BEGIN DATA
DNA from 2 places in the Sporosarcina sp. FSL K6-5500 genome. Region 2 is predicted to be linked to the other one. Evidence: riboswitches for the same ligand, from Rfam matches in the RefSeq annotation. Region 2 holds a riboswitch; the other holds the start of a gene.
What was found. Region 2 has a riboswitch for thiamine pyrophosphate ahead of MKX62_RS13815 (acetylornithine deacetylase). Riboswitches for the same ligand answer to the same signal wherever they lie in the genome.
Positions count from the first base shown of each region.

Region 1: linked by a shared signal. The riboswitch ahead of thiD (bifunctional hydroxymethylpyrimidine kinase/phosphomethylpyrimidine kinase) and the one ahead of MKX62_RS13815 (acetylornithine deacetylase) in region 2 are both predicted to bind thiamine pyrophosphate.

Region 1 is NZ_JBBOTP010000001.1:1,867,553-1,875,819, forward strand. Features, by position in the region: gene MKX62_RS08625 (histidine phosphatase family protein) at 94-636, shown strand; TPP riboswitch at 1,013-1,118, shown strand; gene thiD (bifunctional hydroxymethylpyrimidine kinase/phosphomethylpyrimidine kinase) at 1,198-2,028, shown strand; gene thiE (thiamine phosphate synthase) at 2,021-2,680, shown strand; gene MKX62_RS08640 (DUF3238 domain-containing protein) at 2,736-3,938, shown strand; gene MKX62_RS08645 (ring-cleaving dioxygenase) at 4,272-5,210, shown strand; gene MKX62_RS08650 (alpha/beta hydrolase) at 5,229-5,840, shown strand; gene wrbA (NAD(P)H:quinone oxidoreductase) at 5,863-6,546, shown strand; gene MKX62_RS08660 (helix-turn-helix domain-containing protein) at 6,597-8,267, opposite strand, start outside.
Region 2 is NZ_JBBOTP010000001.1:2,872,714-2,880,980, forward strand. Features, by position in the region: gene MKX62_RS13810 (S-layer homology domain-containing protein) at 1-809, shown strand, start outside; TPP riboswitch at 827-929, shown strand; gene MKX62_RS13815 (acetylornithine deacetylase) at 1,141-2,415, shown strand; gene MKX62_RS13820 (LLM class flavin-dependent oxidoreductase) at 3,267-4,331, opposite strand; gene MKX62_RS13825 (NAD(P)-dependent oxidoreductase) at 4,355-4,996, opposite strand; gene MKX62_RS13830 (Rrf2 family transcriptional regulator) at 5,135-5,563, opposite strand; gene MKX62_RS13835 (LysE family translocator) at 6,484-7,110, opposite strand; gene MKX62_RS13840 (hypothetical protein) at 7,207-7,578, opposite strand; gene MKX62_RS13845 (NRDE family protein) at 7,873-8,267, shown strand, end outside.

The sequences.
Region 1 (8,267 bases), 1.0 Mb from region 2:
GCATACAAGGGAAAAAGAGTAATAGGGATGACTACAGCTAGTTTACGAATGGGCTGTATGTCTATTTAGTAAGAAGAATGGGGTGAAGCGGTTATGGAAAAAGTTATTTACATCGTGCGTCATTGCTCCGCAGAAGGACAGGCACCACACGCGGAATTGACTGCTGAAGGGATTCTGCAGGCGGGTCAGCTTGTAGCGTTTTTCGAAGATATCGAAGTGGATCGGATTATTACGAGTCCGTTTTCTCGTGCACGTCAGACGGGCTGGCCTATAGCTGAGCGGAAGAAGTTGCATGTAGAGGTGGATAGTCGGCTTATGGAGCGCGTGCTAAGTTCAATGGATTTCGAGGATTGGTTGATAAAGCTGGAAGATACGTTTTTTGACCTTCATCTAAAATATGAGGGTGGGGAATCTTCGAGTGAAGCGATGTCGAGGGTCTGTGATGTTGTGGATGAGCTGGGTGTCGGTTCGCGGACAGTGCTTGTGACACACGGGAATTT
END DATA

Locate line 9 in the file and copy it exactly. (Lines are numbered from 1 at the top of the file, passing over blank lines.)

GCATACAAGGGAAAAAGAGTAATAGGGATGACTACAGCTAGTTTACGAATGGGCTGTATGTCTATTTAGTAAGAAGAATGGGGTGAAGCGGTTATGGAAAAAGTTATTTACATCGTGCGTCATTGCTCCGCAGAAGGACAGGCACCACACGCGGAATTGACTGCTGAAGGGATTCTGCAGGCGGGTCAGCTTGTAGCGTTTTTCGAAGATATCGAAGTGGATCGGATTATTACGAGTCCGTTTTCTCGTGCACGTCAGACGGGCTGGCCTATAGCTGAGCGGAAGAAGTTGCATGTAGAGGTGGATAGTCGGCTTATGGAGCGCGTGCTAAGTTCAATGGATTTCGAGGATTGGTTGATAAAGCTGGAAGATACGTTTTTTGACCTTCATCTAAAATATGAGGGTGGGGAATCTTCGAGTGAAGCGATGTCGAGGGTCTGTGATGTTGTGGATGAGCTGGGTGTCGGTTCGCGGACAGTGCTTGTGACACACGGGAATTT